Pauline D. Boeckel, 67, of East Windsor, died July 29 at St. Peter¹s University Medical Center in New Brunswick.
Born in Princeton, she was a resident of East Windsor for more than 30 years. She worked for the Office of the Registrar at Princeton University for 45 years.
Daughter of the late Angelo Duva, she is survived by her husband of 33 years, Jim; her mother, Angelina Duva of Princeton; and two brothers, Frank Duva of Florida and Dave Duva of Princeton.
A Mass of Christian Burial was celebrated on August 3 at St. Paul¹s Church. Interment followed in Princeton Cemetery.
In lieu of flowers, memorial contributions may be made to the American Cancer Society, 3076 Princeton Pike, Lawrenceville 08648-2304.
Arrangements were under the direction of The Kimble Funeral Home.
Alexander J. Bordash
Alexander J. Bordash, 52, of Marlton, formerly of Princeton, died July 28.
He was employed as a senior technical analyst for Princeton Financial Services in Princeton for eight years. He was also a longtime local musician.
He is survived by his mother, Elizabeth (nee Nagy) Bordash; his wife of 18 years, Carol; two children, Casey and Chelsea; and three siblings, Toni McCormick, Tina Fiumenero, and Elizabeth Allen.
The funeral service was July 31 at the Bradley Funeral Home in Marlton. Interment was private.
In lieu of flowers, memorial donations may be made to the American Cancer Society, 1851 Old Cuthbert Road, Cherry Hill 08034.
James C.W. Chen, 73, of Princeton, died July 28 at the University Medical Center at Princeton.
Born in Taipei, Taiwan, he lived in Princeton for more than 30 years. He came to the United States in 1958 to study at the University of Pennsylvania in Philadelphia, where he earned a Ph.D. in biology. After completing a two-year post-doctorate at Princeton University, he taught biology at Washington and Jefferson College in Washington, Pa. for three years, followed by 25 years as a biology professor at Rutgers University. He retired in 1993.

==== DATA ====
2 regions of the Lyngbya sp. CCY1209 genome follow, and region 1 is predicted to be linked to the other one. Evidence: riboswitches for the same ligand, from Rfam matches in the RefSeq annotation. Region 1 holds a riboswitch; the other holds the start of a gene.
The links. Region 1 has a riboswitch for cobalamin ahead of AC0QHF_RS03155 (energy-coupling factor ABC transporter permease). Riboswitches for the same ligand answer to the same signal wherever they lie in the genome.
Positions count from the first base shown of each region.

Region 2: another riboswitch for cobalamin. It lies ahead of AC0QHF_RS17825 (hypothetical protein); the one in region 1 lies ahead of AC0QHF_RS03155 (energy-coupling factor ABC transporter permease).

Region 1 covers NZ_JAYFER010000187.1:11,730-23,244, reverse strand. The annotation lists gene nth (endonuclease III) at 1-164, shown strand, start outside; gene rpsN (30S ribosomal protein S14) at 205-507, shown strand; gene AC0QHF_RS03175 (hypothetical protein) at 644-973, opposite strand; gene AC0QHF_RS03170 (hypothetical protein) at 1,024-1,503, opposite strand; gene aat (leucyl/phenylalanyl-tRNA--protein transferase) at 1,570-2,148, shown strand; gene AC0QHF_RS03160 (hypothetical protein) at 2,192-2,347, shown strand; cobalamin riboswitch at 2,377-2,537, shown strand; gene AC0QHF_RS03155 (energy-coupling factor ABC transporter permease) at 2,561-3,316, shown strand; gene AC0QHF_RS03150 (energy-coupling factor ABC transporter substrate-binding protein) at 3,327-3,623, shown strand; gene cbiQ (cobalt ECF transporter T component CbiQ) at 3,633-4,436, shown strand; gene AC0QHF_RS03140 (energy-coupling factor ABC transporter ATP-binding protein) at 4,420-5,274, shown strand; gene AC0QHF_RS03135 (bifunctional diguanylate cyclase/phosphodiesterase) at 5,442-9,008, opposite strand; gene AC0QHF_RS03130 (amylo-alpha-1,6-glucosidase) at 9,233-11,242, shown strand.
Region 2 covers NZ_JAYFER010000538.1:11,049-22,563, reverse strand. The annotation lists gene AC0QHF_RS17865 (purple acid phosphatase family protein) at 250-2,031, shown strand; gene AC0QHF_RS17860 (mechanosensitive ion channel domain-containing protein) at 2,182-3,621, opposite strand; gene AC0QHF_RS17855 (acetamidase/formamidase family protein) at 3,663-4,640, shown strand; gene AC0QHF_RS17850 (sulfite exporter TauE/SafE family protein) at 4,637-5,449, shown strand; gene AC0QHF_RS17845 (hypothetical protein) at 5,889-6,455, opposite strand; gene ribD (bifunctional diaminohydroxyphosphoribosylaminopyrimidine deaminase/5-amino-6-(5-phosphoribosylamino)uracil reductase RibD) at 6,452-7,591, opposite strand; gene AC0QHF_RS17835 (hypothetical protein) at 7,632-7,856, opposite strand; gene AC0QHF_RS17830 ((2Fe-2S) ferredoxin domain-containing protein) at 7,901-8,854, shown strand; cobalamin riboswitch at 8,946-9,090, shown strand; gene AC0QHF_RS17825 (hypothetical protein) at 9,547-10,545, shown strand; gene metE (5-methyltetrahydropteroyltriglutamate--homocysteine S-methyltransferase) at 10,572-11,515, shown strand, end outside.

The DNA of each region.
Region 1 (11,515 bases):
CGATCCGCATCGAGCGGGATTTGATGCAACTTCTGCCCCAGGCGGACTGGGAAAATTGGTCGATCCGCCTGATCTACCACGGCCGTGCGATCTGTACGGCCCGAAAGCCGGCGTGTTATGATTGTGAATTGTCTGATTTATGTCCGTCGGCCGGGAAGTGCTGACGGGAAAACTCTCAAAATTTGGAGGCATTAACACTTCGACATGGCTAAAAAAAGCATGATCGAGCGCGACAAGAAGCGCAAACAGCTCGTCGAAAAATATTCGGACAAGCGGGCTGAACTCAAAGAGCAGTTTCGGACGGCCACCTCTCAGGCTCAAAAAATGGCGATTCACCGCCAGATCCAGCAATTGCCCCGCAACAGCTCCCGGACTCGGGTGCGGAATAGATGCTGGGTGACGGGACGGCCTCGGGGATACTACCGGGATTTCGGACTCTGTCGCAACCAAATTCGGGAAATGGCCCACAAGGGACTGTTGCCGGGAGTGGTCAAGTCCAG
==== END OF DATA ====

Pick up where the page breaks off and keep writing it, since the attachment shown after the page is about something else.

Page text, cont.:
He is survived by his mother, Wu-Tsuei Chen of Los Angeles; his wife, Effie Chen; three daughters, Audrey Chen of Toronto, Ont., Bernice Chen of Brussels, Belgium, and Clarice Chen of Hopewell; four brothers and three sisters; and four grandchildren.
A memorial service was held August 1 at The Kimble Funeral Home. Interment was private.
In lieu of flowers, memorial contributions may be made to Princeton Health Care System Foundation, Oncology Memorial Fund, 253 Witherspoon Street, Princeton 08540.
Florence T. Ishibashi, 74, of Princeton, died suddenly July 25 while vacationing in Maine.
She is survived by her husband, Samuel Ishibashi, and two children, Kris and Matthew.
Memorial donations may be made to the New York Times Neediest Fund.
Arrangements were by the Rackliffe Funeral Home, Belfast, Maine.
Tristam B. Johnson
Tristam B. Johnson, 84, a lifelong Princeton resident and retired investment advisor, died July 31 at Virtua Memorial Hospital in Mt. Holly.
He suffered a stroke in November, 1999, and had been living at the home of his daughter, Katie Hill, in Columbus for the past two years.
Born in Princeton, Mr. Johnson attended Princeton Country Day School and Lawrenceville School before graduating from Yale with the Class of 1941. He joined the Army immediately after graduation and served during World War II as an intelligence officer stationed in Australia, where he intercepted and decoded Japanese communications. Upon his return to Princeton, he embarked on a long career as a stockbroker and investment adviser
After learning the brokerage business in New York City, he established the Tristam B. Johnson Company in Princeton before being asked to help start the Princeton branch of Laidlaw & Co. in the 1950s. He was later associated with Kidder Peabody, and with Hornblower Weeks & Co. in its Trenton office. Most recently he was with Paine Webber, now UBS Financial Services, where he continued to work long after retirement age.
Active in Republican politics in Princeton, he was elected to Borough Council in 1956 and served as Council President and then as acting mayor when Mayor Mac Sturges was stricken with a heart attack. In 1958 he ran unsuccessfully for mayor on the Republican ticket. He was the New Jersey chairman of the campaign to elect Nelson Rockefeller president.
In the early 1970s he was named financial consultant in the formation of the Stony Brook Regional Sewerage Authority, in which capacity he assisted in securing the multi-million dollar bond issue for the construction of the new sewerage plant on River Road. He was also a member of a statewide transportation advisory council.